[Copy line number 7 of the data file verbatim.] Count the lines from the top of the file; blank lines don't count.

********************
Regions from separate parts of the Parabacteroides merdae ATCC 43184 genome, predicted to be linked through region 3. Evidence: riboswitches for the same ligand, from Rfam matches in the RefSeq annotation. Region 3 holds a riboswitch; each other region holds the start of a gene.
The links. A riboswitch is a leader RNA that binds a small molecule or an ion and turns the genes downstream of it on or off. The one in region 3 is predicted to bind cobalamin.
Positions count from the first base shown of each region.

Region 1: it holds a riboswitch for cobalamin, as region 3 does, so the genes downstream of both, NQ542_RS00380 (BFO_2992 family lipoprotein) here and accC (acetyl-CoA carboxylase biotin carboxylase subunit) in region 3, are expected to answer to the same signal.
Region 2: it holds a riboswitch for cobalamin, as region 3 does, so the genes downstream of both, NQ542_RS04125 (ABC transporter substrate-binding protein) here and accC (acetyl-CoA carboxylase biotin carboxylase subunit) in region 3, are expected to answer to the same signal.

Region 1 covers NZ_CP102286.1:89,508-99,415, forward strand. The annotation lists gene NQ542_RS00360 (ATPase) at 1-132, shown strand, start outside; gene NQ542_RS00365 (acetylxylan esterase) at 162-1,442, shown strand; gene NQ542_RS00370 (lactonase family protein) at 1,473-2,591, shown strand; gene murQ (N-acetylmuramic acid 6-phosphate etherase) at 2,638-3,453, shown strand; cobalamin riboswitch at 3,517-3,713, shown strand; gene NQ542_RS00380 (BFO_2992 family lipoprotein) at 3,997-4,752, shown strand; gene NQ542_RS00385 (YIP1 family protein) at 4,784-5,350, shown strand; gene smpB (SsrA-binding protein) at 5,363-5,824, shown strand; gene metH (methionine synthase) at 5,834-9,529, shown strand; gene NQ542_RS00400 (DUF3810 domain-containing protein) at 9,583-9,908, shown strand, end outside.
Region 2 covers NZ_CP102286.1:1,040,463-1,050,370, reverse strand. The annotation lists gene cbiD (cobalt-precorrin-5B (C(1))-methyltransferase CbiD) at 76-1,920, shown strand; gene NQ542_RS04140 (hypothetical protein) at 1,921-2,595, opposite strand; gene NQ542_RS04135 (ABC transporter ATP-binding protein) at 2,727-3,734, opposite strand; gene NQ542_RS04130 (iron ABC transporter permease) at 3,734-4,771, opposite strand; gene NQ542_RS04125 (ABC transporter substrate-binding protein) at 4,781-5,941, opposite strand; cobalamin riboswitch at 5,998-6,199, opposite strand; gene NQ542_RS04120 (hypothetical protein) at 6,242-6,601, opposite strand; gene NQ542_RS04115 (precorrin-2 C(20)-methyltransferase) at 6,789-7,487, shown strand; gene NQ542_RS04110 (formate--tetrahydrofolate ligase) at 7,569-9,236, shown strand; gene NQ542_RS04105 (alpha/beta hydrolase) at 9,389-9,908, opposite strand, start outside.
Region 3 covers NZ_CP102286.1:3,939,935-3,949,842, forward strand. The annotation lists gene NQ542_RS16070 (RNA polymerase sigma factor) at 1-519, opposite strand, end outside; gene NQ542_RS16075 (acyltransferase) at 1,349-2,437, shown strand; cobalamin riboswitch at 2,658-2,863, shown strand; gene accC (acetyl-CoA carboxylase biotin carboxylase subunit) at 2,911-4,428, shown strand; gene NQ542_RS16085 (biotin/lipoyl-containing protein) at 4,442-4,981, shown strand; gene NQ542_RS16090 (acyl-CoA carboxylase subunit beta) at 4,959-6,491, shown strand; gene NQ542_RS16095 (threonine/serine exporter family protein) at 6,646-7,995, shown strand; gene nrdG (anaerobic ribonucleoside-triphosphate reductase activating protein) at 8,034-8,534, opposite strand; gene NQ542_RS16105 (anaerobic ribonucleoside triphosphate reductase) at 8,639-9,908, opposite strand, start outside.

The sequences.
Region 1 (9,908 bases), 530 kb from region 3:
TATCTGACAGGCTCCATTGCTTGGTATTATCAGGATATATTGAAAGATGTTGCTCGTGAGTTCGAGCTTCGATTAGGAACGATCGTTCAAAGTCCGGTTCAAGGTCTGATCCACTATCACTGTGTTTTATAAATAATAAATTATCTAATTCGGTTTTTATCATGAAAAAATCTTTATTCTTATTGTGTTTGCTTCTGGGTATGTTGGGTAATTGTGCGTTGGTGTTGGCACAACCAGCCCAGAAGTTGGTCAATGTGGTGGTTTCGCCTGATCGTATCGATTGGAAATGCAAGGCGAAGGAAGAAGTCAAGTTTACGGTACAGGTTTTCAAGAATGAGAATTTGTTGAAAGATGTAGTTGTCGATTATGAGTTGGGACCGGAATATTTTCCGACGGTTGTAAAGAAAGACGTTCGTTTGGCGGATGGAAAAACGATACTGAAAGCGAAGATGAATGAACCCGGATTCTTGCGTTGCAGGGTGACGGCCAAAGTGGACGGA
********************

Region 2 covers NZ_CP102286.1:1,040,463-1,050,370, reverse strand. The annotation lists gene cbiD (cobalt-precorrin-5B (C(1))-methyltransferase CbiD) at 76-1,920, shown strand; gene NQ542_RS04140 (hypothetical protein) at 1,921-2,595, opposite strand; gene NQ542_RS04135 (ABC transporter ATP-binding protein) at 2,727-3,734, opposite strand; gene NQ542_RS04130 (iron ABC transporter permease) at 3,734-4,771, opposite strand; gene NQ542_RS04125 (ABC transporter substrate-binding protein) at 4,781-5,941, opposite strand; cobalamin riboswitch at 5,998-6,199, opposite strand; gene NQ542_RS04120 (hypothetical protein) at 6,242-6,601, opposite strand; gene NQ542_RS04115 (precorrin-2 C(20)-methyltransferase) at 6,789-7,487, shown strand; gene NQ542_RS04110 (formate--tetrahydrofolate ligase) at 7,569-9,236, shown strand; gene NQ542_RS04105 (alpha/beta hydrolase) at 9,389-9,908, opposite strand, start outside.